Painting Flowers/Still Life
May 13 – 15
Skill level: all levels
Flowers are one of the most difficult things to paint in art. But as hard as it is, it is also an exciting challenge and pays off in many ways. Human cultures around the world consider flowers synonymous with pure beauty. In painting history there are many wonderful examples of artists trying to capture this beauty (especially in west European art): Manet, Fantin-Latour, Crivelli, Van Gogh, etc.
For the purpose of education, painting florals means much more than painting a still life because flowers are not “dead nature;” they are alive with light and movement, and it can even be said they have personalities. Capturing the countless varieties of shapes, colors, tones and vibrations of the flower is an exciting task for students at any level.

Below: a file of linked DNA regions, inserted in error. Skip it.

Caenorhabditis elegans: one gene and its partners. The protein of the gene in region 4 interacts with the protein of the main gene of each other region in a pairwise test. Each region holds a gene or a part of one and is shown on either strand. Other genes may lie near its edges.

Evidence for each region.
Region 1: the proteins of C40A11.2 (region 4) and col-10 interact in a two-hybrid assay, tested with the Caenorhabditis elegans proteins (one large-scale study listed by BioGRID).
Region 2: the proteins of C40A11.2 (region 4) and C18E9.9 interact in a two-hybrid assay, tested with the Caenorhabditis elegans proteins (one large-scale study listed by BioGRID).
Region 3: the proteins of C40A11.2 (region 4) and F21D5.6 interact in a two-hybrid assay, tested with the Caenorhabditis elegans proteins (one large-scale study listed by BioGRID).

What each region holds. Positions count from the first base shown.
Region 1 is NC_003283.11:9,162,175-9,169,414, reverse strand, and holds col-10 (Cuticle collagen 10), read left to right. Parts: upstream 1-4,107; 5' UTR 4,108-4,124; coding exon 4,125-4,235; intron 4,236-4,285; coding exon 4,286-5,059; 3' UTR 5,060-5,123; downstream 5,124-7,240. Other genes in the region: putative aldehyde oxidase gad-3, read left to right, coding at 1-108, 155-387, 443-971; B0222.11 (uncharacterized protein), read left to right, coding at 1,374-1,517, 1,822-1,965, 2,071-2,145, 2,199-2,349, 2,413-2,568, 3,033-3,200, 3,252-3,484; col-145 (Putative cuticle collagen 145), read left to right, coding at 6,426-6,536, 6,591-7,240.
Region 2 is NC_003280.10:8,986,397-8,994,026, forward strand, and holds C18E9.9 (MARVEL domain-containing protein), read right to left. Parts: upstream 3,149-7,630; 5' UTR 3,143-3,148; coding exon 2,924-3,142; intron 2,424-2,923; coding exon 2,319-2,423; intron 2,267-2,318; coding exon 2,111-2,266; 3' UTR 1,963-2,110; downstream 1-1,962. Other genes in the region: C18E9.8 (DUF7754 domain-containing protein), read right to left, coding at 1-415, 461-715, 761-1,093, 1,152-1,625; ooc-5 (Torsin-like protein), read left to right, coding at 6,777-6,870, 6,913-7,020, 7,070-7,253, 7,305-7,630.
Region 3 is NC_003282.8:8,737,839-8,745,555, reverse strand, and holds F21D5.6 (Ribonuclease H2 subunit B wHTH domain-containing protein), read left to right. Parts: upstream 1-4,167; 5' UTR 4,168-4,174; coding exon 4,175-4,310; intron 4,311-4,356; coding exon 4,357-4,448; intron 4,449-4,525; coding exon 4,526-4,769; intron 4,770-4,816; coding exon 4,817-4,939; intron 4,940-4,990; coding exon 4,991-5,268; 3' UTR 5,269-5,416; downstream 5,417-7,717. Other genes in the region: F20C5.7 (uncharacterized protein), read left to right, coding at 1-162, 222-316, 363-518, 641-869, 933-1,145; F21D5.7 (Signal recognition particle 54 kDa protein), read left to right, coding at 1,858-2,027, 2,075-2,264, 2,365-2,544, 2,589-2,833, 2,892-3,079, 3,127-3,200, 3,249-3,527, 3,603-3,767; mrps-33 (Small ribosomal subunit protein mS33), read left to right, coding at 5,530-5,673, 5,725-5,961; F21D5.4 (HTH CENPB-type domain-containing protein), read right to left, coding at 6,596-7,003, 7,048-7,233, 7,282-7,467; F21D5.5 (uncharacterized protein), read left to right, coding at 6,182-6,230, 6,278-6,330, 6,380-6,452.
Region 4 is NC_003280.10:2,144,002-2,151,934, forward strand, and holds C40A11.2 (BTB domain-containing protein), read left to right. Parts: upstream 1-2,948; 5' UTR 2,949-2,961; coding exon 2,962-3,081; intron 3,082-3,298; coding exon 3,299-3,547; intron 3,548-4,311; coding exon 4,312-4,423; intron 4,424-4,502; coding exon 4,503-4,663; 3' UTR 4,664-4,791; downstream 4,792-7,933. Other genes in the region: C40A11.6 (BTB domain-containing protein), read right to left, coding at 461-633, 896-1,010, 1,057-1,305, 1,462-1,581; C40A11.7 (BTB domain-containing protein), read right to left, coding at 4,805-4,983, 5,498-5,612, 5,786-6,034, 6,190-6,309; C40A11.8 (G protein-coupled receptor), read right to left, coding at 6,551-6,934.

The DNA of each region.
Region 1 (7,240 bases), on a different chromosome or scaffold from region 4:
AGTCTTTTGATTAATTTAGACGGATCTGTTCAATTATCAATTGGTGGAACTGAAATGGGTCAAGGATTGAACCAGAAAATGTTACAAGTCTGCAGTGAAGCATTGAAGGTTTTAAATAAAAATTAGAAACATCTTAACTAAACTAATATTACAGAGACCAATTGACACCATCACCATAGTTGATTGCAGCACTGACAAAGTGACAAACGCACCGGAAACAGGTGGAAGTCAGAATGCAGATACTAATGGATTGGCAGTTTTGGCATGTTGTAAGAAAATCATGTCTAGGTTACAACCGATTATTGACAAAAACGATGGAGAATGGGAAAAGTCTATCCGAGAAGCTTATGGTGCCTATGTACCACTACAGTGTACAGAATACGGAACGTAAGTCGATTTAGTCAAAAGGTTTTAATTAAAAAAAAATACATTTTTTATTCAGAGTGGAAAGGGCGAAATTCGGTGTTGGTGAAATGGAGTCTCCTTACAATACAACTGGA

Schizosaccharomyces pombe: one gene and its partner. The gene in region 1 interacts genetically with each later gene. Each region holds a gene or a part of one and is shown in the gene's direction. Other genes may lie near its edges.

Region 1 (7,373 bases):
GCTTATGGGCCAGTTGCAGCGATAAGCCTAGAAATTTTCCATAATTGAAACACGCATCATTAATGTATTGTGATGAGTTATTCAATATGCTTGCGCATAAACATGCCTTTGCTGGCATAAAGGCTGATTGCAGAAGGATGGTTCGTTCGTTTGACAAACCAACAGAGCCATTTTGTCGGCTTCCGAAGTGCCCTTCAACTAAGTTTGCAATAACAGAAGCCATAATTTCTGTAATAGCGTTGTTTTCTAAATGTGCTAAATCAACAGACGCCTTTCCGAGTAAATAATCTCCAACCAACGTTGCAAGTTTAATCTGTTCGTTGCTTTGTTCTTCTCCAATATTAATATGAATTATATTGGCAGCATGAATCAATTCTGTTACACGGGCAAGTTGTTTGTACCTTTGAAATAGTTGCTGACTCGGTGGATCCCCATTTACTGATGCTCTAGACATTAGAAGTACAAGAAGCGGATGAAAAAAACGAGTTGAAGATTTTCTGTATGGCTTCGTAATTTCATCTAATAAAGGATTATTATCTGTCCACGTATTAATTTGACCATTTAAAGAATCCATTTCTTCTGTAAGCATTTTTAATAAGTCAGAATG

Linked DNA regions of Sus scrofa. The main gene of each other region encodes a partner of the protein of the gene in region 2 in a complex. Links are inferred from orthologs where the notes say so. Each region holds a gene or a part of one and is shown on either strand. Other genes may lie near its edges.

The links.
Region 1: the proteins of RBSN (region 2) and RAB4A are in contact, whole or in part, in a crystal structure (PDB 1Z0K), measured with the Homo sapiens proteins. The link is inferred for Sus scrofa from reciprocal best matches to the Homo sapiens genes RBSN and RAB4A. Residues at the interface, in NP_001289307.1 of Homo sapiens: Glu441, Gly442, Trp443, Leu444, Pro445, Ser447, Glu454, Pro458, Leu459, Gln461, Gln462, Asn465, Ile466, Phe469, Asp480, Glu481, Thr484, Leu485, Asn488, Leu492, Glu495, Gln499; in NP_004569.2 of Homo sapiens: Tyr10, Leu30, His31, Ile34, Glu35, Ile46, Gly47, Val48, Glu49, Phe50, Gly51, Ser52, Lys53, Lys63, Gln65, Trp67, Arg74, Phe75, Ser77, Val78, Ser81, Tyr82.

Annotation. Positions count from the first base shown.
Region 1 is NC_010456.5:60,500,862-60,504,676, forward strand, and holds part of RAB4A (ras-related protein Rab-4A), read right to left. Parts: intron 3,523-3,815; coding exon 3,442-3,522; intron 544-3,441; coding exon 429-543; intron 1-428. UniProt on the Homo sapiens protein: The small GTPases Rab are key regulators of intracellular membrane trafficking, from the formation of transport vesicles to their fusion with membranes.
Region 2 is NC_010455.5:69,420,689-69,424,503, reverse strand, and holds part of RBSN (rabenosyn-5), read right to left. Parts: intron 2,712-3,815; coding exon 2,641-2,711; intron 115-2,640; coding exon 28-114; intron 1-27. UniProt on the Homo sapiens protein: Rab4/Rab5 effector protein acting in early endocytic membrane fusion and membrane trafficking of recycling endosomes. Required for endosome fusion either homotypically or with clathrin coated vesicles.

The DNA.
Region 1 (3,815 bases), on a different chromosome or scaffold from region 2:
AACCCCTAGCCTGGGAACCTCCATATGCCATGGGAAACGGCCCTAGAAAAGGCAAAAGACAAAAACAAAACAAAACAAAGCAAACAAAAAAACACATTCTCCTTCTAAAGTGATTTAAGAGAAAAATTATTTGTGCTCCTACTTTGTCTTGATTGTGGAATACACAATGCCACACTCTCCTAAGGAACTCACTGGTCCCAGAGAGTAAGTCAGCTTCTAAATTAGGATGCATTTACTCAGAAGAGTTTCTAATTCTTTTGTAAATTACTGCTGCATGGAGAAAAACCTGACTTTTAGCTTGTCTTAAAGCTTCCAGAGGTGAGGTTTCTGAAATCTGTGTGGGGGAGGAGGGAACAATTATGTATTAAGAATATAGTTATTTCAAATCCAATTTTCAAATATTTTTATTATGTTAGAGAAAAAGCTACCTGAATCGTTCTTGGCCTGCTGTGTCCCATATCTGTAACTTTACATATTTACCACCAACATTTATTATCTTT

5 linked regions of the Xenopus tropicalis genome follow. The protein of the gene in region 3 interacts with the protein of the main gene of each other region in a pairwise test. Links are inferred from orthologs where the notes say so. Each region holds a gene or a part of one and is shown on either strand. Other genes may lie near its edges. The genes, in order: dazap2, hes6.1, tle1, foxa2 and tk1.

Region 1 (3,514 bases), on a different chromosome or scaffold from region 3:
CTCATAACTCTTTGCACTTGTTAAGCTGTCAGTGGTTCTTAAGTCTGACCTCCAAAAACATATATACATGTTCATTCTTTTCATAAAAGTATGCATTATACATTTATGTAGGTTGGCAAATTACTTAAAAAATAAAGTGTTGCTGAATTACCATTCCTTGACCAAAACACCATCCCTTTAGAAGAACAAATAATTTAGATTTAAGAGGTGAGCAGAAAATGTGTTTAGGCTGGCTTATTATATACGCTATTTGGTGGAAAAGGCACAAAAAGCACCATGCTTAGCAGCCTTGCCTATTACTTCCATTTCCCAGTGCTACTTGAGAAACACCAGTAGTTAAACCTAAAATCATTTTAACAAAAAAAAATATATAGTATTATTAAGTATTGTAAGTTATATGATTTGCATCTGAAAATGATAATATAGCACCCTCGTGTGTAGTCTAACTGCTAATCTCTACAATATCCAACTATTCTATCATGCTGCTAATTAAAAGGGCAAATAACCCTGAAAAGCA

Leonid Gervits belongs to the European/Russian realist tradition of painting and drawing. In 1966, he graduated from the Odessa Art College; and in 1973, he received an MFA from Repin Academy, where he later worked as a professor for sixteen years. Mr. Gervits moved to the United States in 1991, working as an instructor at the New York Academy from 1992 to 2000. He has been an instructor at the Art Students League since 1997. An artist of the realist tradition and of serious academic training, Mr. Gervits is able to work in a broad spectrum of genres.